The Jefferson Scale of Empathy: a nationwide study of measurement properties, underlying components, latent variable structure, and national norms in medical students.

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    The Jefferson Scale of Empathy (JSE) is a broadly used instrument developed to measure empathy in the context of health professions education and patient care. Evidence in support of psychometrics of the JSE has been reported in health professions students and practitioners with the exception of osteopathic medical students. This study was designed to examine measurement properties, underlying components, and latent variable structure of the JSE in a nationwide sample of first-year matriculants at U.S. colleges of osteopathic medicine, and to develop a national norm table for the assessment of JSE scores. A web-based survey was administered at the beginning of the 2017-2018 academic year which included the JSE, a scale to detect good impression responses, and demographic/background information. Usable surveys were received from 6009 students enrolled in 41 college campuses (median response rate = 92%). The JSE mean score and standard deviation for the sample were 116.54 and 10.85, respectively. Item-total score correlations were positive and statistically significant (p \u3c 0.01), and Cronbach α = 0.82. Significant gender differences were observed on the JSE scores in favor of women. Also, significant differences were found on item scores between top and bottom third scorers on the JSE. Three factors of Perspective Taking, Compassionate Care, and Walking in Patient\u27s Shoes emerged in an exploratory factor analysis by using half of the sample. Results of confirmatory factor analysis with another half of the sample confirmed the 3-factor model. We also developed a national norm table which is the first to assess students\u27 JSE scores against national data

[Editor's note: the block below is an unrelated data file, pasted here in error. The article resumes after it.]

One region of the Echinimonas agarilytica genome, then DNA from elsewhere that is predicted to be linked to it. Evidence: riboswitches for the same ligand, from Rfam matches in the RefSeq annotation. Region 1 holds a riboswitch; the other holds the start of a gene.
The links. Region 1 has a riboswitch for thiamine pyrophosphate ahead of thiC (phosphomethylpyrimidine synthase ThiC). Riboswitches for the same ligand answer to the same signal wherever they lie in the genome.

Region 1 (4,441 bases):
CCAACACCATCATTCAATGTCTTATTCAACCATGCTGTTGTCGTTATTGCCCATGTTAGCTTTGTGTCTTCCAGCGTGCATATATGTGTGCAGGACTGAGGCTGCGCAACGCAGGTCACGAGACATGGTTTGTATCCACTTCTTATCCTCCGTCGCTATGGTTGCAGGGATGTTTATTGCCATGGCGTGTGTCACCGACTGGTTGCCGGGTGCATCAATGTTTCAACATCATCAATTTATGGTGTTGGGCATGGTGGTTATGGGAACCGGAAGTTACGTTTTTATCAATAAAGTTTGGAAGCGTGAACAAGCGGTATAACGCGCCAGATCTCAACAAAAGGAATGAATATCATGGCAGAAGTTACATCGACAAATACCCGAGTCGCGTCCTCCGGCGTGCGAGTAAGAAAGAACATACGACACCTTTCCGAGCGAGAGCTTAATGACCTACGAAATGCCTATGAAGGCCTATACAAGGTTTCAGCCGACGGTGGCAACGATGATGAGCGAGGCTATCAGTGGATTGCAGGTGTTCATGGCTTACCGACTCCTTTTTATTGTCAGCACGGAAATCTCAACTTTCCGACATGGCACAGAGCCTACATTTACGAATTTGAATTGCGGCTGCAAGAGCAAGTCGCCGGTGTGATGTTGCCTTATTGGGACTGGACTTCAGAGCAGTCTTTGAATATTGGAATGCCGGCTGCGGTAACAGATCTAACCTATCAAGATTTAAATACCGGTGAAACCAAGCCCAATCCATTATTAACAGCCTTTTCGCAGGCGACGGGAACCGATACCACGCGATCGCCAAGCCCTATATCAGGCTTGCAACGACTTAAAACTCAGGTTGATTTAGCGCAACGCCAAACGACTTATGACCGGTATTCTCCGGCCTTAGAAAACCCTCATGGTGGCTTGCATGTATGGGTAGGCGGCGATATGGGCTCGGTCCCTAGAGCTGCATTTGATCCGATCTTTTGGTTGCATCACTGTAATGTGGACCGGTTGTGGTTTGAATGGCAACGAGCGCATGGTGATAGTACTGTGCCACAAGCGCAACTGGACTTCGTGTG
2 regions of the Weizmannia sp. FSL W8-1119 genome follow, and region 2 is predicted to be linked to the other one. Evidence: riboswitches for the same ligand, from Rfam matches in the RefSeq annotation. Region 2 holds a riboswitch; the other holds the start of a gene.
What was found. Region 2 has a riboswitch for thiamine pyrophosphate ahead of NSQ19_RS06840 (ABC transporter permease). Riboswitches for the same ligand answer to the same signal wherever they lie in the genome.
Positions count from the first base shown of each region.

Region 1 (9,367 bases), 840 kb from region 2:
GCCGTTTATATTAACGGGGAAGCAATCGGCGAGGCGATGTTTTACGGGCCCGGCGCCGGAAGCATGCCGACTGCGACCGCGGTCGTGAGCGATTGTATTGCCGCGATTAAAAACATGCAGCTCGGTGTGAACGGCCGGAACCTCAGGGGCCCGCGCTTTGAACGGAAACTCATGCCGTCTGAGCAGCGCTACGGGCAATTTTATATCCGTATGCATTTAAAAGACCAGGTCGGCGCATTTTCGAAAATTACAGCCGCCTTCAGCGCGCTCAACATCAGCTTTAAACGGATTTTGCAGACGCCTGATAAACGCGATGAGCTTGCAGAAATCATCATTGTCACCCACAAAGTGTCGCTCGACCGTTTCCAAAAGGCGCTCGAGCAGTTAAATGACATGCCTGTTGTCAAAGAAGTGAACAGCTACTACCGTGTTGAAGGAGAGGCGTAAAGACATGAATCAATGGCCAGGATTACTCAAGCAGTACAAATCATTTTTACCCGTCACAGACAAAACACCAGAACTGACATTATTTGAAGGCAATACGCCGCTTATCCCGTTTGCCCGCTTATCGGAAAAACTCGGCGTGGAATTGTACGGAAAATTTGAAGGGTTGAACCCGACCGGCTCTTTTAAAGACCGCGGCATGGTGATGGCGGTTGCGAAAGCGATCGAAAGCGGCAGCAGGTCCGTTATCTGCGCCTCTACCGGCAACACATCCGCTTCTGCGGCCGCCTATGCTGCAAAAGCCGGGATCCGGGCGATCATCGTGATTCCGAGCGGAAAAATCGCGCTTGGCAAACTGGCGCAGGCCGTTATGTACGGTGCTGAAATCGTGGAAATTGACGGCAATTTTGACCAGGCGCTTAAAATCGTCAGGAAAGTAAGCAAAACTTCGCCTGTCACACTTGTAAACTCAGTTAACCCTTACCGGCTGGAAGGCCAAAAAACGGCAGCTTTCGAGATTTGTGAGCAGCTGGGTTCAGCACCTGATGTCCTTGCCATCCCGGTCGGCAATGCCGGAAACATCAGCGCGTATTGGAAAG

The Open Navigation Surface Project

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    Many hydrographic and oceanographic agencies have moved or are moving towards gridded bathymetric products. However, there is no accepted format to allow these grids to be exchanged while maintaining data and metadata integrity. This paper describes the Open Navigation Surface (ONS) Project, which aims to fill this gap. The ONS Project is an open-source software project designed to provide a freely available, portable source-code library to encapsulate gridded bathymetric surfaces with associated uncertainty values. The data file format is called a Bathymetric Attributed Grid (BAG). The BAG is developed and maintained by the ONS Working Group (ONSWG), and the source code is available via the ONS websit

    \u3ci\u3eTalking Foreign Policy\u3c/i\u3e: Art, Diplomacy and Accountability